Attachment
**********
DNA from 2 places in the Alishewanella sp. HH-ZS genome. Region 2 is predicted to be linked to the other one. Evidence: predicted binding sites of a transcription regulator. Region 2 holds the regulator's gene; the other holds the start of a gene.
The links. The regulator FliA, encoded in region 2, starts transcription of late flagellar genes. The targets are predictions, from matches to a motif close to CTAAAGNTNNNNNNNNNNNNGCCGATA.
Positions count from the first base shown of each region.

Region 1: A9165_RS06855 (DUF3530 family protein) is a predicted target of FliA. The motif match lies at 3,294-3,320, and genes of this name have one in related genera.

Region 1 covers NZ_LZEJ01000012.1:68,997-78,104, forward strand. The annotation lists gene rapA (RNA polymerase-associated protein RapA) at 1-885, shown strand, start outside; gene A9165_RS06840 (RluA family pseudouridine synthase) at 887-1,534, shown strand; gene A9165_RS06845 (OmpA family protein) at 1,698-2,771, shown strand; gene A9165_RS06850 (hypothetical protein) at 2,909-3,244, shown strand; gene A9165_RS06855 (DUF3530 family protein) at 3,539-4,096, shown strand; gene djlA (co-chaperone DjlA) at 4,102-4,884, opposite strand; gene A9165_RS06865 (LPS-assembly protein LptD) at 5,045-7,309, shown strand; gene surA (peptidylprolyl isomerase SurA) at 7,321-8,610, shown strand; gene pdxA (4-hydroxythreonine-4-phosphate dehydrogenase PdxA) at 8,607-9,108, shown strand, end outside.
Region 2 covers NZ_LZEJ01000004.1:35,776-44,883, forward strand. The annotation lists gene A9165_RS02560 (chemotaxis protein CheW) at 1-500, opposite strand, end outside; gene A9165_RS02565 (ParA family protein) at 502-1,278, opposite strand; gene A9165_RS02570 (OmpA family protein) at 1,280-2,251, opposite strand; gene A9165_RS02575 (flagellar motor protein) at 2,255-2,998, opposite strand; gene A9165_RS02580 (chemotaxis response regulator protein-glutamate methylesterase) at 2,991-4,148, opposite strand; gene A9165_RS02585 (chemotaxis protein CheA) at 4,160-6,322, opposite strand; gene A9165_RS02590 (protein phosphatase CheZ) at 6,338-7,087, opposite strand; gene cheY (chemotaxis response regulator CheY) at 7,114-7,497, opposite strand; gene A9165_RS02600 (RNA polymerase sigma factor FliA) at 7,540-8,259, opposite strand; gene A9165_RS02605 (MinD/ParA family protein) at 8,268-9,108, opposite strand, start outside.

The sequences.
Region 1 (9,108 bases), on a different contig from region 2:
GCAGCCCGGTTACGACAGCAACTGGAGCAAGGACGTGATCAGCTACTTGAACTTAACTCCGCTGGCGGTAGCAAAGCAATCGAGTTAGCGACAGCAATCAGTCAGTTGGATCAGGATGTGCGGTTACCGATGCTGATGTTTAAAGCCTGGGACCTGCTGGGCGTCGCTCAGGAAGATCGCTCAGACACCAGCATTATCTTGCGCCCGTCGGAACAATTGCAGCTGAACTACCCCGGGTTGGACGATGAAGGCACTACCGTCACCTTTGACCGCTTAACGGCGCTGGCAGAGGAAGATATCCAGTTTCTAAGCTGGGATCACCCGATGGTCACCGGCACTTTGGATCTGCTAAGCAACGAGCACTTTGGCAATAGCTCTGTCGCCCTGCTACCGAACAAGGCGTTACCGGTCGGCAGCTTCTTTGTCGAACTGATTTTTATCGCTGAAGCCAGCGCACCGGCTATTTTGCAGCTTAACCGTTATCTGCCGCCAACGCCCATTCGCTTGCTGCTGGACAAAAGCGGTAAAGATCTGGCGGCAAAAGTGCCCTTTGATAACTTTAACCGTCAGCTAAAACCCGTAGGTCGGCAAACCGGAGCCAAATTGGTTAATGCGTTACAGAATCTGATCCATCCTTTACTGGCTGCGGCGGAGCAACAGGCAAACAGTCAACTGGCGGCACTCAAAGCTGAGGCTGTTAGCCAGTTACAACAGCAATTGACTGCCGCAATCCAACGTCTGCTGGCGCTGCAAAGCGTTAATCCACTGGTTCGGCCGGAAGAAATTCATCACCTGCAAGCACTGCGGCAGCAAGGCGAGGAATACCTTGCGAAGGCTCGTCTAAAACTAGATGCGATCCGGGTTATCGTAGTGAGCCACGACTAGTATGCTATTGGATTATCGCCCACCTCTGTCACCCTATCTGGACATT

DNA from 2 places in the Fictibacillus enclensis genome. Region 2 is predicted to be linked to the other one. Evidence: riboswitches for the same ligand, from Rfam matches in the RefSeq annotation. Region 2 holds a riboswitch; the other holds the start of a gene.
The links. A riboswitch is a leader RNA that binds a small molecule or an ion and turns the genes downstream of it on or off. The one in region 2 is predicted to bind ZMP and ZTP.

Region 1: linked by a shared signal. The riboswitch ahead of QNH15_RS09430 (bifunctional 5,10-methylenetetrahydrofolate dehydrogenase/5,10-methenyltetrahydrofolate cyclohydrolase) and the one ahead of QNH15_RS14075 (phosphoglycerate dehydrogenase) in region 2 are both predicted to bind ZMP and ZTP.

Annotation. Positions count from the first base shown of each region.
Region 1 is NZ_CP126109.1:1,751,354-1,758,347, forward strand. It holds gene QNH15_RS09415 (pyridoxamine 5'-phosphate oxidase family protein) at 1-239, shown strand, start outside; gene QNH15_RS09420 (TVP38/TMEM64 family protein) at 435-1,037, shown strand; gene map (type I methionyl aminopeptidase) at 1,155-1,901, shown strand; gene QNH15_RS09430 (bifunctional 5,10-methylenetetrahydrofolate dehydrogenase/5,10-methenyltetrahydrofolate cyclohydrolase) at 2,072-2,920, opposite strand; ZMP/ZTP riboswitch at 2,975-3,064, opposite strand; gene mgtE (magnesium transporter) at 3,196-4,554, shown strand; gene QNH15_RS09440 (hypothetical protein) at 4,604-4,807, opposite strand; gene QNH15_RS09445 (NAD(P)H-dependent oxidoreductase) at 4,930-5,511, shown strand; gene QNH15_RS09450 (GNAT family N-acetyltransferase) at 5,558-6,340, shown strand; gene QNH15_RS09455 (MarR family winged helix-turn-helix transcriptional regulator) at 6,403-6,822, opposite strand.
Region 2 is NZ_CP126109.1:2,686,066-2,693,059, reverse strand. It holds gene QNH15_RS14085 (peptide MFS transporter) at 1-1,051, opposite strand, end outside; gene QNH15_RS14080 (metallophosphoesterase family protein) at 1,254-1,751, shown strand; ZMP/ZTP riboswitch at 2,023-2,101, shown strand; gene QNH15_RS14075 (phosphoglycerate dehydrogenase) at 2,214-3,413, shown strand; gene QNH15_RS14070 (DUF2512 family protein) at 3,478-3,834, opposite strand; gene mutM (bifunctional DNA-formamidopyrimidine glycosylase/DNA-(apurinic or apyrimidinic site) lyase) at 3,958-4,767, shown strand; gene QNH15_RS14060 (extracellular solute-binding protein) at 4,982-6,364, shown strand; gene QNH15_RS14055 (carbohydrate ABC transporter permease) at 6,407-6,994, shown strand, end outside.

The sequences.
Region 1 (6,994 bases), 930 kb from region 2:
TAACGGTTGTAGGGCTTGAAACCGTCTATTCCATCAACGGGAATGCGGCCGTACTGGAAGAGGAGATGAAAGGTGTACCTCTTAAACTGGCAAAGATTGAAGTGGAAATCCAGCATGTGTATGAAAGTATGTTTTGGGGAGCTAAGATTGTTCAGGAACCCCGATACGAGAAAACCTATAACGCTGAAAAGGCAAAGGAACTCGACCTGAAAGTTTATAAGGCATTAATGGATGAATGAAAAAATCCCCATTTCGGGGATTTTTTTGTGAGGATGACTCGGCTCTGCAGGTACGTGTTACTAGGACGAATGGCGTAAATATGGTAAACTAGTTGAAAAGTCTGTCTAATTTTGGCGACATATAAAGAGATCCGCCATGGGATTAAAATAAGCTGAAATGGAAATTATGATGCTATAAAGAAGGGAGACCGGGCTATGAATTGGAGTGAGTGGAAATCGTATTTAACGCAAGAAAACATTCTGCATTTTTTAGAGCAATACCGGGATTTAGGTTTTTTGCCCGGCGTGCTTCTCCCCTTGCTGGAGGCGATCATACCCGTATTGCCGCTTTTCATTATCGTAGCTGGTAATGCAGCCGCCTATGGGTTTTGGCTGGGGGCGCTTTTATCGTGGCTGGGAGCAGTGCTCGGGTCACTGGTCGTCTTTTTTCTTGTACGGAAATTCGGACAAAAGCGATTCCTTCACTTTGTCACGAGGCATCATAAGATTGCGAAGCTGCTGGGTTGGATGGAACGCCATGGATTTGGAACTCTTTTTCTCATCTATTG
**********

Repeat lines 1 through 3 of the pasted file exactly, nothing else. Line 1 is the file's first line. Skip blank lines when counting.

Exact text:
DNA from 2 places in the Alishewanella sp. HH-ZS genome. Region 2 is predicted to be linked to the other one. Evidence: predicted binding sites of a transcription regulator. Region 2 holds the regulator's gene; the other holds the start of a gene.
The links. The regulator FliA, encoded in region 2, starts transcription of late flagellar genes. The targets are predictions, from matches to a motif close to CTAAAGNTNNNNNNNNNNNNGCCGATA.
Positions count from the first base shown of each region.